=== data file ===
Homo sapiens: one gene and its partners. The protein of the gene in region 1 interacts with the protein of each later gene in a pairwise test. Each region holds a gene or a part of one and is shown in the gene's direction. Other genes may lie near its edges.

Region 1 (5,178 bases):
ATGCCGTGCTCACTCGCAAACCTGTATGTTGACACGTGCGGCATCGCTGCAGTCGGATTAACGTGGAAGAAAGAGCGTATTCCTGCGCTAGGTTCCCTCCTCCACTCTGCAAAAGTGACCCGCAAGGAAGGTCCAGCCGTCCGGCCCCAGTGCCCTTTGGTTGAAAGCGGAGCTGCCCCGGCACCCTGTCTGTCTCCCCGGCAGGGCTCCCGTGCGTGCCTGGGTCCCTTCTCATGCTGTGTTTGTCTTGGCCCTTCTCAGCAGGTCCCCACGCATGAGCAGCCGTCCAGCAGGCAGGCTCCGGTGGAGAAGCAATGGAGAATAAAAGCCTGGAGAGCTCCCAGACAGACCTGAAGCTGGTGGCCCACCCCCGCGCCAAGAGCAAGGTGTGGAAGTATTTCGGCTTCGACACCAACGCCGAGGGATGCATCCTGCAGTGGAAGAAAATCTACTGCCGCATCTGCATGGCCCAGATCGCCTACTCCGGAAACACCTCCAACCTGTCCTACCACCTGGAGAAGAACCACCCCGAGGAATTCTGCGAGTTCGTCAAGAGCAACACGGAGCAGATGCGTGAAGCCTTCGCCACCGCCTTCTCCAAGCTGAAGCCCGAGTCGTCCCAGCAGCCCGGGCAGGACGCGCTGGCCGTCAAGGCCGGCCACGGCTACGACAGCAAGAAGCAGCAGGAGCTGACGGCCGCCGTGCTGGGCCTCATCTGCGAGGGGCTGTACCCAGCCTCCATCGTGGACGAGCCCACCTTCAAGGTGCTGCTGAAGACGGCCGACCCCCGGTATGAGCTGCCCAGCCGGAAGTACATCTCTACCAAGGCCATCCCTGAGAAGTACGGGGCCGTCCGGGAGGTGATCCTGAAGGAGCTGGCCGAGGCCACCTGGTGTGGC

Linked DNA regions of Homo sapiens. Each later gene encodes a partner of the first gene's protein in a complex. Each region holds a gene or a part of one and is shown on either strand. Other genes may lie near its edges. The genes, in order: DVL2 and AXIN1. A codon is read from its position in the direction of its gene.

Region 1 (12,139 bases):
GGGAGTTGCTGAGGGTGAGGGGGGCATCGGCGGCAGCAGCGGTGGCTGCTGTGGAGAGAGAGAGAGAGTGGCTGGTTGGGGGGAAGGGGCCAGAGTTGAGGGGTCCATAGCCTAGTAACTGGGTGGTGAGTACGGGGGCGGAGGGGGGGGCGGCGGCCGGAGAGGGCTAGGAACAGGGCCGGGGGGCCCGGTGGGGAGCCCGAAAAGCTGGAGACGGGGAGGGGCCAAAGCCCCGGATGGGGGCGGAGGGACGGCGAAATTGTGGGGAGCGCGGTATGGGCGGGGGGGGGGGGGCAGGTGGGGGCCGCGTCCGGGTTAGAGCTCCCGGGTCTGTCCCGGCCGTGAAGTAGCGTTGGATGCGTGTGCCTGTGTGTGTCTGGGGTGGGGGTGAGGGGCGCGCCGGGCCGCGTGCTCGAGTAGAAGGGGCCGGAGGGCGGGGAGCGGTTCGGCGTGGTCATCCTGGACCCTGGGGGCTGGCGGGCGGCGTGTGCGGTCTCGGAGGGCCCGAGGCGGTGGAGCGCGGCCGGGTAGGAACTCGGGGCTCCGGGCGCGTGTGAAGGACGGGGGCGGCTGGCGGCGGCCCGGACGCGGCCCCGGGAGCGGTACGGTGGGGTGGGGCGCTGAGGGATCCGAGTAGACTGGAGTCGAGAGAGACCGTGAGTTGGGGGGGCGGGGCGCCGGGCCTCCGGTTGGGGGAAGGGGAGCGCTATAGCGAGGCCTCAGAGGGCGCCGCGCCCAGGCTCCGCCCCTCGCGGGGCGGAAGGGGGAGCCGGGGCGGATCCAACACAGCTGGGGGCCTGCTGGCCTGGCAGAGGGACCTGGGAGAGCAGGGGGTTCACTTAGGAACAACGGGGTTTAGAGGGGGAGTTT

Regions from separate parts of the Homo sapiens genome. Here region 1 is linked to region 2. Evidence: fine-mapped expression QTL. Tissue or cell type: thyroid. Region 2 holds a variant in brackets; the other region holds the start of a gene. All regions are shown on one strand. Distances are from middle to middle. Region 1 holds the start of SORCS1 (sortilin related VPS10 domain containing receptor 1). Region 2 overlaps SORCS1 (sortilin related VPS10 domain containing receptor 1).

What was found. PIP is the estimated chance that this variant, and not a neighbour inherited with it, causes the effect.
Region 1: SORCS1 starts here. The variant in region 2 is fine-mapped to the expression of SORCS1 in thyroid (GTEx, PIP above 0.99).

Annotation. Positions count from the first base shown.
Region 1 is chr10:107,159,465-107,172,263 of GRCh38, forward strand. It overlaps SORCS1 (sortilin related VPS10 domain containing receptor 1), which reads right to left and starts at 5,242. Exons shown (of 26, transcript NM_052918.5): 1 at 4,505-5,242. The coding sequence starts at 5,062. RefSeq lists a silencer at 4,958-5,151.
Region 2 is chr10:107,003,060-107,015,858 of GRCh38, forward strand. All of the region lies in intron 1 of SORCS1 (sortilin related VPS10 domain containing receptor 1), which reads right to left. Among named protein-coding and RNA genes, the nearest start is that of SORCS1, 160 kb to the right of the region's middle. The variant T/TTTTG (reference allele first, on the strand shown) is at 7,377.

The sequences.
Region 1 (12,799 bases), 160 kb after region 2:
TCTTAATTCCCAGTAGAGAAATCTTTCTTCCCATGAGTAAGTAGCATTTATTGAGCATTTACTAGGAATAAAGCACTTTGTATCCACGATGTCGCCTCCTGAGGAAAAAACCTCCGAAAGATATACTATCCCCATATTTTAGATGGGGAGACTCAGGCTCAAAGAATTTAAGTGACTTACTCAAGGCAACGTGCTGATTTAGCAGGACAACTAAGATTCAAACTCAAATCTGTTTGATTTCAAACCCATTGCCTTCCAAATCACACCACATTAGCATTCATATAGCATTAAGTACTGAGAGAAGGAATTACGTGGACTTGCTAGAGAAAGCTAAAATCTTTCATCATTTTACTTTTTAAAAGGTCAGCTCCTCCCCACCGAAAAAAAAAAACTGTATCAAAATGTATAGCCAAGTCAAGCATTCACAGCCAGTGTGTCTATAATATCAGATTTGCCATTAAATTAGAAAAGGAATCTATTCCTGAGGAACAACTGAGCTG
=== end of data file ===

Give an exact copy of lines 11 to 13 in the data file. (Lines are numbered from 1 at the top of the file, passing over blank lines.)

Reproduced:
Region 1 is chr10:107,159,465-107,172,263 of GRCh38, forward strand. It overlaps SORCS1 (sortilin related VPS10 domain containing receptor 1), which reads right to left and starts at 5,242. Exons shown (of 26, transcript NM_052918.5): 1 at 4,505-5,242. The coding sequence starts at 5,062. RefSeq lists a silencer at 4,958-5,151.
Region 2 is chr10:107,003,060-107,015,858 of GRCh38, forward strand. All of the region lies in intron 1 of SORCS1 (sortilin related VPS10 domain containing receptor 1), which reads right to left. Among named protein-coding and RNA genes, the nearest start is that of SORCS1, 160 kb to the right of the region's middle. The variant T/TTTTG (reference allele first, on the strand shown) is at 7,377.

The sequences.